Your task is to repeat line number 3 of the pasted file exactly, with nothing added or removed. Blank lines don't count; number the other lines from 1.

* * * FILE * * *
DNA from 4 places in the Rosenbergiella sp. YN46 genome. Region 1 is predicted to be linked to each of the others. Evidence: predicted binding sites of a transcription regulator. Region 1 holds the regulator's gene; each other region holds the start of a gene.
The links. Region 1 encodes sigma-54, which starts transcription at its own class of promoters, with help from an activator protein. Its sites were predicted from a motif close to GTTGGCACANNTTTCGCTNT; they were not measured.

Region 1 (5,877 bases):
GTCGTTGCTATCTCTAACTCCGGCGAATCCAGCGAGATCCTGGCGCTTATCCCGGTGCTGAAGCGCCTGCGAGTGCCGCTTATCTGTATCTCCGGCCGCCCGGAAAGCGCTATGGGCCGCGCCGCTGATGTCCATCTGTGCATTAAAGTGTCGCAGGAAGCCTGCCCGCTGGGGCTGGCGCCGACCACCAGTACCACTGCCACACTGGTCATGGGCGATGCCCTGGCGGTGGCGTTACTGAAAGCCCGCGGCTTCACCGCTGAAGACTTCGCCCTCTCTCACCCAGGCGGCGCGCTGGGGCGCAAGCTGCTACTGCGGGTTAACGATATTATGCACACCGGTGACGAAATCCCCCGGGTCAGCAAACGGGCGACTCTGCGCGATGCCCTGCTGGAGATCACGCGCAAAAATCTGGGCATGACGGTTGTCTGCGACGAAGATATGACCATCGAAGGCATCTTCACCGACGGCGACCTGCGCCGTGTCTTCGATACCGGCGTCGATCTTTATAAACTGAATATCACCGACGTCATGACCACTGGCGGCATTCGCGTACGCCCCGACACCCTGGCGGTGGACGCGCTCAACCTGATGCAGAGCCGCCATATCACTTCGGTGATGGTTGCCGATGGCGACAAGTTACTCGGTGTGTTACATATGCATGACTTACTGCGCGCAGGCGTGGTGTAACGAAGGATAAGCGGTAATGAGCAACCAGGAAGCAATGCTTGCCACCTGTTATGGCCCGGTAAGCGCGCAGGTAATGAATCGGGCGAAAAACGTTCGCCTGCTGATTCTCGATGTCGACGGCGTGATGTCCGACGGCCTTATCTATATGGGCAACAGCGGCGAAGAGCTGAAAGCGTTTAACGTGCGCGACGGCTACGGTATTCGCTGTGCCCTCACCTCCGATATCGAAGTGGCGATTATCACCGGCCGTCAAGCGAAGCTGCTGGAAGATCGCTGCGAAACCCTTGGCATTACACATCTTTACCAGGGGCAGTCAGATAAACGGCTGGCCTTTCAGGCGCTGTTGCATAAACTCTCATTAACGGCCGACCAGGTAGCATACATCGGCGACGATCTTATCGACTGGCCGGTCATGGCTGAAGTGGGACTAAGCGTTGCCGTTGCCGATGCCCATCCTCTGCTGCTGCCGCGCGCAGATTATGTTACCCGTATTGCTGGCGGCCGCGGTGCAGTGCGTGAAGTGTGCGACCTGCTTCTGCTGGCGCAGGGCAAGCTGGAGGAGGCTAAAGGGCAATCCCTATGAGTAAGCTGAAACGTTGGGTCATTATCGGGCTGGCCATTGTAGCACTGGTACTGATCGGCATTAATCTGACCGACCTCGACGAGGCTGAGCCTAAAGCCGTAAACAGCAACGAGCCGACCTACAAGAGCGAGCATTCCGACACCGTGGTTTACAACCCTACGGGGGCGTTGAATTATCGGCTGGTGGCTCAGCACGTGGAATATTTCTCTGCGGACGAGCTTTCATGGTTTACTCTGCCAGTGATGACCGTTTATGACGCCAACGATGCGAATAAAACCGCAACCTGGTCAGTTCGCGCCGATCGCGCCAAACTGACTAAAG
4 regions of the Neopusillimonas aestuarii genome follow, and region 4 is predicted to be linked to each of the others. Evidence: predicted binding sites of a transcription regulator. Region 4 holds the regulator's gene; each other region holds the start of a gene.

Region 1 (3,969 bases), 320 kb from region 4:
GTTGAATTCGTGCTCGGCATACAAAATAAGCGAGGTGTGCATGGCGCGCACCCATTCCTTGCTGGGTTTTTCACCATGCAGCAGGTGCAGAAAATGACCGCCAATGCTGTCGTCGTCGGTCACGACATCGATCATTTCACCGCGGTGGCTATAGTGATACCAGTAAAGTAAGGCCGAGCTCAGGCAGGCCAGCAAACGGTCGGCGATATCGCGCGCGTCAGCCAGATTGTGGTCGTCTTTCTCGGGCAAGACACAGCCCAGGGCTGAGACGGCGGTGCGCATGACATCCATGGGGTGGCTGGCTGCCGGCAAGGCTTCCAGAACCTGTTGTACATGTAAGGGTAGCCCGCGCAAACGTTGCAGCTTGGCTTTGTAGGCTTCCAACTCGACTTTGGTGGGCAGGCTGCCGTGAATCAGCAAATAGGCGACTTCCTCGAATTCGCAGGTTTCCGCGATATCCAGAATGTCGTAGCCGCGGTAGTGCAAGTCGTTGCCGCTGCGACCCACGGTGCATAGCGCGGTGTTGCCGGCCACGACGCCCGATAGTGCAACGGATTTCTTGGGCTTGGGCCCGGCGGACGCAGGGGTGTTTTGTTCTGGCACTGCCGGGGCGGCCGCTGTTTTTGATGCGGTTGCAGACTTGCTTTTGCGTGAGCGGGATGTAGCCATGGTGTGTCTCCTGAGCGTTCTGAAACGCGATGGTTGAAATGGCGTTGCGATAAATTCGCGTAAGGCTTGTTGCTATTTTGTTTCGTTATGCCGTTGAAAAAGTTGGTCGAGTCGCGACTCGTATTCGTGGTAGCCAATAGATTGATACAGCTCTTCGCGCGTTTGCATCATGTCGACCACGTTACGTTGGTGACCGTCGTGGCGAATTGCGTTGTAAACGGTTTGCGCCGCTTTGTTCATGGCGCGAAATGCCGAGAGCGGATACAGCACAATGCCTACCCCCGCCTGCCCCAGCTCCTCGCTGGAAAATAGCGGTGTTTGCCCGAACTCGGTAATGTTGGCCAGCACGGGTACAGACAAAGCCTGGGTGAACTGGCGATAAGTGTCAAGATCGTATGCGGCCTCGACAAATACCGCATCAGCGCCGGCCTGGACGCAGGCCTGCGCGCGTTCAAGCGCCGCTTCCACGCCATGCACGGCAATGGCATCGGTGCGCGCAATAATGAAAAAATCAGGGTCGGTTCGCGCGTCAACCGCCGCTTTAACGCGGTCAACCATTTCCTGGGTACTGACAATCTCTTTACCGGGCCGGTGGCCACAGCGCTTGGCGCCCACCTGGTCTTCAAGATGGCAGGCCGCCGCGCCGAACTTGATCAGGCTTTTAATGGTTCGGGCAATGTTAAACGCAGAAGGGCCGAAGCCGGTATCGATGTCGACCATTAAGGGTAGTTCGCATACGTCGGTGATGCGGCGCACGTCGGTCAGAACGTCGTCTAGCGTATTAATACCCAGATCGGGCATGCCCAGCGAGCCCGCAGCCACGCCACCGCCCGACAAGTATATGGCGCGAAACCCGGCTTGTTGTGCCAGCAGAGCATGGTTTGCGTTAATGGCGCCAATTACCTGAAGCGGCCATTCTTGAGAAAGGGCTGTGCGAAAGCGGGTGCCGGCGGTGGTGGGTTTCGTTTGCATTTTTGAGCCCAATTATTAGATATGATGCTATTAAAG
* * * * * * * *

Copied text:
Region 1 (5,877 bases):